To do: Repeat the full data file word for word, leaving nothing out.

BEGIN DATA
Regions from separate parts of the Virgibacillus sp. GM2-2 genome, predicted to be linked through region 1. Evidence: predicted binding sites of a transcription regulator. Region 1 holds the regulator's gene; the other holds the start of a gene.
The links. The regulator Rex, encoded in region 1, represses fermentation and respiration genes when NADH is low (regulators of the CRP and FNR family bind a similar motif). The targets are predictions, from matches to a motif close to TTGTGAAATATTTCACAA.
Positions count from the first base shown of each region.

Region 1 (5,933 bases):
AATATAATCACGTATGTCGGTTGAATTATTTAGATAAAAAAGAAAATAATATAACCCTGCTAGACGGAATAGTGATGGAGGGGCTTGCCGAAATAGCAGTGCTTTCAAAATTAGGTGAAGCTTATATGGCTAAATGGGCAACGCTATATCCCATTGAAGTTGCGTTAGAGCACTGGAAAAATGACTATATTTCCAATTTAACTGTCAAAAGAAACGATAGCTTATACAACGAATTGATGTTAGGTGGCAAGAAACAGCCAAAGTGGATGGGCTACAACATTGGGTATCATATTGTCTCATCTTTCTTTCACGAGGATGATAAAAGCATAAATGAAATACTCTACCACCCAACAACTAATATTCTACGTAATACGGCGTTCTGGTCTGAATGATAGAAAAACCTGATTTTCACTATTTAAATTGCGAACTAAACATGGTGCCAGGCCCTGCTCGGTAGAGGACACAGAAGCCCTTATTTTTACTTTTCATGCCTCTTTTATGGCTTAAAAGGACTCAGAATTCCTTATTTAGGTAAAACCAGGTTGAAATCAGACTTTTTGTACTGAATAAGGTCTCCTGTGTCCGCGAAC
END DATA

Regions from separate parts of the Virgibacillus sp. GM2-2 genome, predicted to be linked through region 1. Evidence: predicted binding sites of a transcription regulator. Region 1 holds the regulator's gene; the other holds the start of a gene.
The links. The regulator Rex, encoded in region 1, represses fermentation and respiration genes when NADH is low (regulators of the CRP and FNR family bind a similar motif). The targets are predictions, from matches to a motif close to TTGTGAAATATTTCACAA.
Positions count from the first base shown of each region.

Region 1 (5,933 bases):
AATATAATCACGTATGTCGGTTGAATTATTTAGATAAAAAAGAAAATAATATAACCCTGCTAGACGGAATAGTGATGGAGGGGCTTGCCGAAATAGCAGTGCTTTCAAAATTAGGTGAAGCTTATATGGCTAAATGGGCAACGCTATATCCCATTGAAGTTGCGTTAGAGCACTGGAAAAATGACTATATTTCCAATTTAACTGTCAAAAGAAACGATAGCTTATACAACGAATTGATGTTAGGTGGCAAGAAACAGCCAAAGTGGATGGGCTACAACATTGGGTATCATATTGTCTCATCTTTCTTTCACGAGGATGATAAAAGCATAAATGAAATACTCTACCACCCAACAACTAATATTCTACGTAATACGGCGTTCTGGTCTGAATGATAGAAAAACCTGATTTTCACTATTTAAATTGCGAACTAAACATGGTGCCAGGCCCTGCTCGGTAGAGGACACAGAAGCCCTTATTTTTACTTTTCATGCCTCTTTTATGGCTTAAAAGGACTCAGAATTCCTTATTTAGGTAAAACCAGGTTGAAATCAGACTTTTTGTACTGAATAAGGTCTCCTGTGTCCGCGAAC